Some proposals related to the problem of vanity pages dealt with unremarkable bands, websites and clubs; none of these passed, as they received 69%, 58% and 37% support respectively. One argument for having a speedy deletion criterion for websites is that regular deletion of these articles often leads to an influx of sockpuppets and new users. At the same time, good criteria for identifying a website as unremarkable are difficult to establish, since objective measures such as Google and Alexa data are frowned upon.
The proposal on bands came closest to passing, as the threshold set for the vote was 70%, but a number of people expressed concern about the standard for deletion used. It would have relied on guidelines set by WikiProject Music, but this drew a number of objections indicating that the criterion for deletion should stand on its own. In an effort to overcome these objections, a discussion is ongoing to consider an alternative.
Other proposals that passed include one for articles moved to another Wikimedia project after an earlier deletion vote; one to clarify when it is and isn't appropriate to delete an article that was earlier deleted and then recreated; one to formalize the practice of deleting attack pages; and one to allow for deletion of articles that have no content other than a rephrasing of the title.
Other proposals that received majority support but fell short of 70% included those for articles duplicated in Wikibooks or Wikisource, and deletion of articles related to fan fiction. The proposal for deletion of characters from role-playing games failed, partly because it did not distinguish between publisher-created and player-created characters. Also failing were proposals for articles of one sentence or less, along with duplicates of Wiktionary articles.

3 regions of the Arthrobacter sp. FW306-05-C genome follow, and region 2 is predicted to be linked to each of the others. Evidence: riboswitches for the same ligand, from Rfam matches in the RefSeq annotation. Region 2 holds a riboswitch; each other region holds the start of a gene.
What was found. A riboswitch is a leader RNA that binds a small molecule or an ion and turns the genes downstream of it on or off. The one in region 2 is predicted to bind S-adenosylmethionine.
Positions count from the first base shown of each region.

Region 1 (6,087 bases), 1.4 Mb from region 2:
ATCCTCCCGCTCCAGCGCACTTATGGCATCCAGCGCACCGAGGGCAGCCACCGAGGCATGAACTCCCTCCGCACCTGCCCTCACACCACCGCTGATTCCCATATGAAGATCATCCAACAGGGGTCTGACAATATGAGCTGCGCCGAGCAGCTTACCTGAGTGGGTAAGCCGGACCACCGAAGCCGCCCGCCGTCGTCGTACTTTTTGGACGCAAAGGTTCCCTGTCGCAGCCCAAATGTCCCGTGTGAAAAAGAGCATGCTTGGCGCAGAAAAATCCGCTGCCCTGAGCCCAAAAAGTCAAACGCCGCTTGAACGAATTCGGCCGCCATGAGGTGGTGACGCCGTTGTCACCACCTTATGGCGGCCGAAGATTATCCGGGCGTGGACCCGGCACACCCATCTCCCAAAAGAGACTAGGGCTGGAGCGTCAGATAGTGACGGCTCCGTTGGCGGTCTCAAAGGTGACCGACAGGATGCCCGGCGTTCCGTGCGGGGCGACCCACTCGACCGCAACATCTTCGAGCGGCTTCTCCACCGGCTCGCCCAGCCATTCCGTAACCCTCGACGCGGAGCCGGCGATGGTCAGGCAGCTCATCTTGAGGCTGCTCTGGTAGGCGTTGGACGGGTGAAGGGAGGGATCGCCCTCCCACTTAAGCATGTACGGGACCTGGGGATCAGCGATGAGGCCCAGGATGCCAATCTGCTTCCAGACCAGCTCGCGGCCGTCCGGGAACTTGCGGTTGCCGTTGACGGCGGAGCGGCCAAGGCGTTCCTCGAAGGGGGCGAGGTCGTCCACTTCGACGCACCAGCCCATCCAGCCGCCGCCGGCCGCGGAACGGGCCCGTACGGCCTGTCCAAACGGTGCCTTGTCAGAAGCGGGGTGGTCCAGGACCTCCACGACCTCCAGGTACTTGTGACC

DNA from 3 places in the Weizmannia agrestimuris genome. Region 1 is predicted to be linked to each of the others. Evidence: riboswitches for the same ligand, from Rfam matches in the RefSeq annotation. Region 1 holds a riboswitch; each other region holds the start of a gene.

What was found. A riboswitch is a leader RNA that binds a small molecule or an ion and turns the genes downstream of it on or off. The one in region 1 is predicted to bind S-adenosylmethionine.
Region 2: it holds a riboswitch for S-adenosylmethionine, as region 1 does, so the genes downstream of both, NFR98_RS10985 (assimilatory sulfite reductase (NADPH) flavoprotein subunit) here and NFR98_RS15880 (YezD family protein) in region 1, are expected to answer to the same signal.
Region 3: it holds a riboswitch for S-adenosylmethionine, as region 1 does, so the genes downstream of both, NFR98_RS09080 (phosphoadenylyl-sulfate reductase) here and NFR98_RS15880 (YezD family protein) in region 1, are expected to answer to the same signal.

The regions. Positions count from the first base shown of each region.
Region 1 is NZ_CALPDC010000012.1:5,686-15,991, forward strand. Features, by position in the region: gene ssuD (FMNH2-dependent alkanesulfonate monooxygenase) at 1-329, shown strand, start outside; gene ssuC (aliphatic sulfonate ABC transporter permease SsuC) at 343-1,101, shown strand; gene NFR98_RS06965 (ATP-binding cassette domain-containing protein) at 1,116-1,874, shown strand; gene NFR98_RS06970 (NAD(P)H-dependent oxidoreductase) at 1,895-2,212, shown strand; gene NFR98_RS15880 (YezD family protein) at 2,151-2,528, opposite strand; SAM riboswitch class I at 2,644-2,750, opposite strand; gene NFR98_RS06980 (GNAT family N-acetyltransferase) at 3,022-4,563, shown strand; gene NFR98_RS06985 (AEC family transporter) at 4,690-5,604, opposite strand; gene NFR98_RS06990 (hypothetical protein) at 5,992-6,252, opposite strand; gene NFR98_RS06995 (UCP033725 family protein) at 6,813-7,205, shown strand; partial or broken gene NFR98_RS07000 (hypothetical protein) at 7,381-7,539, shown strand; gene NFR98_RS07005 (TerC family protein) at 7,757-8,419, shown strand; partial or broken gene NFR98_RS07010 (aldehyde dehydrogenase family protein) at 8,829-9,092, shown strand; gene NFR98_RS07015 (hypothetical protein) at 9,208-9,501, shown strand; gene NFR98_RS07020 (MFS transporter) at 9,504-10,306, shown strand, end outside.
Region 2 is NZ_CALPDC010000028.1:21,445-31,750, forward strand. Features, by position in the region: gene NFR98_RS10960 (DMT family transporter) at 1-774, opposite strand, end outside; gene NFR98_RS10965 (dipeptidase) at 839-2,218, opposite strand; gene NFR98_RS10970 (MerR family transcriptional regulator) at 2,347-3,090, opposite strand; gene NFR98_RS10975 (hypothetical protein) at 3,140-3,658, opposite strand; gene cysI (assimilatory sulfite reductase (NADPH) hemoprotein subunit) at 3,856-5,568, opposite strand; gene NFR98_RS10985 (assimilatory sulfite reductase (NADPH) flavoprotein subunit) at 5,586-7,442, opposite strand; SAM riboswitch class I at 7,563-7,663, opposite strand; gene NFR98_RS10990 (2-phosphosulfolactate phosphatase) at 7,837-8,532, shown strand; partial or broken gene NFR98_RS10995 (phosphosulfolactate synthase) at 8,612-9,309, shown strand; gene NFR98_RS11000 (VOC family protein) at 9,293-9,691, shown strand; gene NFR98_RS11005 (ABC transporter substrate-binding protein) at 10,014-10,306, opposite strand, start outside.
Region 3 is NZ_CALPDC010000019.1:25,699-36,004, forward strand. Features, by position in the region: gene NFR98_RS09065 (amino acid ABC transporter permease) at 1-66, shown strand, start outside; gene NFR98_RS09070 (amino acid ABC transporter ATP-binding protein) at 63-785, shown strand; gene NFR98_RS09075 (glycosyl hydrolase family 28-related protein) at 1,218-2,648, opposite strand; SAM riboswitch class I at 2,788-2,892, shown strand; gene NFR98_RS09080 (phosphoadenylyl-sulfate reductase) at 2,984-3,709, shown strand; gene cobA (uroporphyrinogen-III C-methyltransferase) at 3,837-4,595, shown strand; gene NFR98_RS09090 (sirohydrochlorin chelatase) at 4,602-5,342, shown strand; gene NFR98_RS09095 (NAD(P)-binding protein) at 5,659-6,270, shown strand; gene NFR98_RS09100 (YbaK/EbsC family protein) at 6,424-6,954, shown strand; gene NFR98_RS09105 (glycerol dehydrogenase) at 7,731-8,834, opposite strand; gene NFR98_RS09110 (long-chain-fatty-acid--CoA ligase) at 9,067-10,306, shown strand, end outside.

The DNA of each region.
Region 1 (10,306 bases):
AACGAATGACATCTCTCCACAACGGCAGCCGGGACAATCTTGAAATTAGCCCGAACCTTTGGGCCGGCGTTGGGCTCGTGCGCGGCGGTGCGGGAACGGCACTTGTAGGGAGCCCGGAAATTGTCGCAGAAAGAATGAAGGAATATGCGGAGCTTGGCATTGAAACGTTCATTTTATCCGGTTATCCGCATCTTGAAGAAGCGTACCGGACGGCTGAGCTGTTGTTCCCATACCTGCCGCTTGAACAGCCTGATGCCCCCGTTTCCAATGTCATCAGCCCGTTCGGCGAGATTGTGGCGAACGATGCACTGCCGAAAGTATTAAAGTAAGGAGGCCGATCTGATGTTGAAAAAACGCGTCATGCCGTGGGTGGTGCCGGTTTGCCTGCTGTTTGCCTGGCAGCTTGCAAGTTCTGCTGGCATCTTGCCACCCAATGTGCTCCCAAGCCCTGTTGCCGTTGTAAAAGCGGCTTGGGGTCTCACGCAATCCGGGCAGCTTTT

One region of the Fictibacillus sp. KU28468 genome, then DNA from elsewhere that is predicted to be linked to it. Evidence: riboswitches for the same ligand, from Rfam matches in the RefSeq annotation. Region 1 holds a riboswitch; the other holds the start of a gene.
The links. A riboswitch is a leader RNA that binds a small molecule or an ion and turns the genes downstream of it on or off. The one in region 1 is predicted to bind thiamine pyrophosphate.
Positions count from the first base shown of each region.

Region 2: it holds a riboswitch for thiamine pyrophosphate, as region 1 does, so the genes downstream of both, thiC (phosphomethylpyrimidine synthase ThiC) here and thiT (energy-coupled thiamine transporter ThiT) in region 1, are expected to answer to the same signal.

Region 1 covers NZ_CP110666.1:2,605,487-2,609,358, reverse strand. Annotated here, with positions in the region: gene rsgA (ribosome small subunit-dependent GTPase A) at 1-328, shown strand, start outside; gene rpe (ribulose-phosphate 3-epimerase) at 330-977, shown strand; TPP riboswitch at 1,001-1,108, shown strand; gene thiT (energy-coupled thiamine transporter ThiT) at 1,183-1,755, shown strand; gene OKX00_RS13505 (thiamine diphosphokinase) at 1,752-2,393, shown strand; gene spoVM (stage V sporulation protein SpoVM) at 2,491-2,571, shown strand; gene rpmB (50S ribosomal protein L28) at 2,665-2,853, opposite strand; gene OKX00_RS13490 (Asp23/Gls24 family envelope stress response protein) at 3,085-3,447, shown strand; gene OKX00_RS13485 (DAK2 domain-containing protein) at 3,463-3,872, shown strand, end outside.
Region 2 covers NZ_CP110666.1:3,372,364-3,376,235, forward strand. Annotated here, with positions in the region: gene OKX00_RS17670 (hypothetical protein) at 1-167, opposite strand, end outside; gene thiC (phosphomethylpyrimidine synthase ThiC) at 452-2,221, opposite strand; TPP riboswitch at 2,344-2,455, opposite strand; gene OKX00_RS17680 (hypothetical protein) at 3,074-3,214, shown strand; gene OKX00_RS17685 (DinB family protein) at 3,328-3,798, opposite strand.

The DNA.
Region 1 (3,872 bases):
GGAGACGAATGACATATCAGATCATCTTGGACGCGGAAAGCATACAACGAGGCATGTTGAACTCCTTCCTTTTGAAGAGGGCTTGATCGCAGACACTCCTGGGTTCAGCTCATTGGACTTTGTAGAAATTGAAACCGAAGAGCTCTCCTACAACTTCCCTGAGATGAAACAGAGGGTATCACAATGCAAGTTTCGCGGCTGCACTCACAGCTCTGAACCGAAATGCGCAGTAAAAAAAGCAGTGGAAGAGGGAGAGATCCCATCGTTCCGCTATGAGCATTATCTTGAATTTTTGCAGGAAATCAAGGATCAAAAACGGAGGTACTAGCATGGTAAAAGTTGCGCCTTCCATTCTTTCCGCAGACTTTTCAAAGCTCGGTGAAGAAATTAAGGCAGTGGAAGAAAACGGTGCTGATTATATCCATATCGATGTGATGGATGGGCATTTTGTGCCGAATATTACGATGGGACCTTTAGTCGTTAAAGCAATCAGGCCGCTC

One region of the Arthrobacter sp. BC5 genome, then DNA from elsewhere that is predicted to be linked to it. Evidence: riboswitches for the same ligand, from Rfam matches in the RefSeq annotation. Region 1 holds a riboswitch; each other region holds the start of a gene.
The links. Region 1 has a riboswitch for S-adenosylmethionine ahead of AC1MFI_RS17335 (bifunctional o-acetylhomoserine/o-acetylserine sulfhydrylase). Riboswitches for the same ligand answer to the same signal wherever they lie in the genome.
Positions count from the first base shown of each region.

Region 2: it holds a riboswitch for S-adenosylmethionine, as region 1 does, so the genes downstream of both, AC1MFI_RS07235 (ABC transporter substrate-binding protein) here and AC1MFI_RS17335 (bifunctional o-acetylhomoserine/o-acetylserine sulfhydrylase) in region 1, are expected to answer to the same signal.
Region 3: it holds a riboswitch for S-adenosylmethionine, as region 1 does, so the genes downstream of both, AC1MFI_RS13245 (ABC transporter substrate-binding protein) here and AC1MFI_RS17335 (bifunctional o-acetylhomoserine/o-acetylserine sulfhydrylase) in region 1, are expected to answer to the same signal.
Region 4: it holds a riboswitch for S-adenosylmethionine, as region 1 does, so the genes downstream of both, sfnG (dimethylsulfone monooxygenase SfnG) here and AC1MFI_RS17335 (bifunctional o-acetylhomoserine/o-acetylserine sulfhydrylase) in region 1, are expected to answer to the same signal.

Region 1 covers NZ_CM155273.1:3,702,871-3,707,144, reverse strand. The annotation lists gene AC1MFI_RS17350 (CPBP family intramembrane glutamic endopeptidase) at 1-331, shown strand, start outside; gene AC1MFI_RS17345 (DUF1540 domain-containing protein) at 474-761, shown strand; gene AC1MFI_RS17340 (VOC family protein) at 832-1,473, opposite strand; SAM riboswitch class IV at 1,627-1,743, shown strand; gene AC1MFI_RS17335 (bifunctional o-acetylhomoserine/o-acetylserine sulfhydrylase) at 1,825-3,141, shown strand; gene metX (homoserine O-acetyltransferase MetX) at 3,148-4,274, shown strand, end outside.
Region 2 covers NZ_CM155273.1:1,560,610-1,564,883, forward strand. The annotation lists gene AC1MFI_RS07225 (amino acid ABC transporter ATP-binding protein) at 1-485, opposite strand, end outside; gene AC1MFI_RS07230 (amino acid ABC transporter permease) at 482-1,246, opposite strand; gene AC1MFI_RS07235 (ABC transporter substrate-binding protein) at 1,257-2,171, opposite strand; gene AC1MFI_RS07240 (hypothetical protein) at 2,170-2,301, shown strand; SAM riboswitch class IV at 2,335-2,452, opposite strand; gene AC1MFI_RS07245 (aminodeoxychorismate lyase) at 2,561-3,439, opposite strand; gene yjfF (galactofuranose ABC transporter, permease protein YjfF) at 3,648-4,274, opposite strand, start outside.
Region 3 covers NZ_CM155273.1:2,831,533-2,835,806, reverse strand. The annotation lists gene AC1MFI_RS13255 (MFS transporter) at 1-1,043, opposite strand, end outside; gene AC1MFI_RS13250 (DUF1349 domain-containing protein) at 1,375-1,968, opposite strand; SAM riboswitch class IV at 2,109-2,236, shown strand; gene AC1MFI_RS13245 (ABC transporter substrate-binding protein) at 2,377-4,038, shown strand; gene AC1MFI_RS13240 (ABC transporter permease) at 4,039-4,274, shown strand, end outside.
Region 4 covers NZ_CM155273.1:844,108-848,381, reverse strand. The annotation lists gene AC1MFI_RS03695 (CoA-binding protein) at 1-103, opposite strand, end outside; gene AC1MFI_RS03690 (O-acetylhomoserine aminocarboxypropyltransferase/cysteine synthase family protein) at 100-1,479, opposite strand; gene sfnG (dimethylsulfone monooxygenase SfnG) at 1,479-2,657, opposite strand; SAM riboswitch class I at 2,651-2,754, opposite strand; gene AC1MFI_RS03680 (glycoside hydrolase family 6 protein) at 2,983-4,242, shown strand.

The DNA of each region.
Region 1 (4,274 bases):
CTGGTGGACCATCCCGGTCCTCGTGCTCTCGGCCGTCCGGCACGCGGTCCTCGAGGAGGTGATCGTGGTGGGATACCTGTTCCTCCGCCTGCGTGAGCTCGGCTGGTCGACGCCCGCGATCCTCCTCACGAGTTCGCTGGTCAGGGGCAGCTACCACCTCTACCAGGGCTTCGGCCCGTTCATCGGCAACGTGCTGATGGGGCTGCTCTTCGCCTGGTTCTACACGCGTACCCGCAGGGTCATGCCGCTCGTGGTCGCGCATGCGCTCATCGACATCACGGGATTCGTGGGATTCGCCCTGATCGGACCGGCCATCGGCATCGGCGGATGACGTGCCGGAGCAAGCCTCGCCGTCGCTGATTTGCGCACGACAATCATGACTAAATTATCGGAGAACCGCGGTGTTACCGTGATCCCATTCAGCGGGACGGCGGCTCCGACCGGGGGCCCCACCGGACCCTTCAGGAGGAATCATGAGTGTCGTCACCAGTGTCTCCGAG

A number of proposals did not relate directly to votes for deletion, but instead to other aspects of the deletion system that do not necessarily have the same load problems. These proposed criteria for speedy deletion, which related to issues such as images, categories, templates, and copyright violations, were all rejected.
With the large scale of the vote and preceding discussion, the proposal encountered criticism from a number of people. Complaints aired included that the six-week period of discussion preceding the proposal had been too short, and that too many proposals went to a vote simultaneously.
Some people expressed disagreement with the practice of adding new proposals while the vote was in progress, and there were objections to the suffrage requirements that would cause all votes from users with less than 250 edits to be discounted. However, none of the late additions received enough support to pass anyway, and the criteria for discounting votes did not appear to affect any of the outcomes. Finally, a counterproposal that the entire proposal was an instance of instruction creep only gained 23% support.